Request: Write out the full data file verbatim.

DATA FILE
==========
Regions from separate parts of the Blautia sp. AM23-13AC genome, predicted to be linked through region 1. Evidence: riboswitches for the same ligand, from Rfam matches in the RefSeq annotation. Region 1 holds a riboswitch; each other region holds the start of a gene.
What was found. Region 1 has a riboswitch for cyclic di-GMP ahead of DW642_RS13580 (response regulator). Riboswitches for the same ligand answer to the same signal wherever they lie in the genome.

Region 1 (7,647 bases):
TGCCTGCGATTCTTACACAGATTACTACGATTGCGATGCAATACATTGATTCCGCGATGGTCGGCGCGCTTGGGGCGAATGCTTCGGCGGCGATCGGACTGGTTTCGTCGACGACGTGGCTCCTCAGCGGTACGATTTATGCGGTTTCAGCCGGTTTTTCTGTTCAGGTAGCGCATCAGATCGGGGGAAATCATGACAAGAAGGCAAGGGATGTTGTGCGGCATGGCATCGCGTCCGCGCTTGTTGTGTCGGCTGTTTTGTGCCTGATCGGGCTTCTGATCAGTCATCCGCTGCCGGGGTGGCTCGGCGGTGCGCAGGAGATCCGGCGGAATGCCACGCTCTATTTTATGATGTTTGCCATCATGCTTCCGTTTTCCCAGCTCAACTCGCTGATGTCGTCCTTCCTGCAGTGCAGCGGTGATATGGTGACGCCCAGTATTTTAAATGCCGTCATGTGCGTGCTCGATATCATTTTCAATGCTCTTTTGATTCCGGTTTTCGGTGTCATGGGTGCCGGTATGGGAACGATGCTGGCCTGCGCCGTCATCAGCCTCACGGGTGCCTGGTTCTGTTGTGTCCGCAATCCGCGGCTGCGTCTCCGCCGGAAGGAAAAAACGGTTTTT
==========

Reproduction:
Regions from separate parts of the Blautia sp. AM23-13AC genome, predicted to be linked through region 1. Evidence: riboswitches for the same ligand, from Rfam matches in the RefSeq annotation. Region 1 holds a riboswitch; each other region holds the start of a gene.
What was found. Region 1 has a riboswitch for cyclic di-GMP ahead of DW642_RS13580 (response regulator). Riboswitches for the same ligand answer to the same signal wherever they lie in the genome.

Region 1 (7,647 bases):
TGCCTGCGATTCTTACACAGATTACTACGATTGCGATGCAATACATTGATTCCGCGATGGTCGGCGCGCTTGGGGCGAATGCTTCGGCGGCGATCGGACTGGTTTCGTCGACGACGTGGCTCCTCAGCGGTACGATTTATGCGGTTTCAGCCGGTTTTTCTGTTCAGGTAGCGCATCAGATCGGGGGAAATCATGACAAGAAGGCAAGGGATGTTGTGCGGCATGGCATCGCGTCCGCGCTTGTTGTGTCGGCTGTTTTGTGCCTGATCGGGCTTCTGATCAGTCATCCGCTGCCGGGGTGGCTCGGCGGTGCGCAGGAGATCCGGCGGAATGCCACGCTCTATTTTATGATGTTTGCCATCATGCTTCCGTTTTCCCAGCTCAACTCGCTGATGTCGTCCTTCCTGCAGTGCAGCGGTGATATGGTGACGCCCAGTATTTTAAATGCCGTCATGTGCGTGCTCGATATCATTTTCAATGCTCTTTTGATTCCGGTTTTCGGTGTCATGGGTGCCGGTATGGGAACGATGCTGGCCTGCGCCGTCATCAGCCTCACGGGTGCCTGGTTCTGTTGTGTCCGCAATCCGCGGCTGCGTCTCCGCCGGAAGGAAAAAACGGTTTTT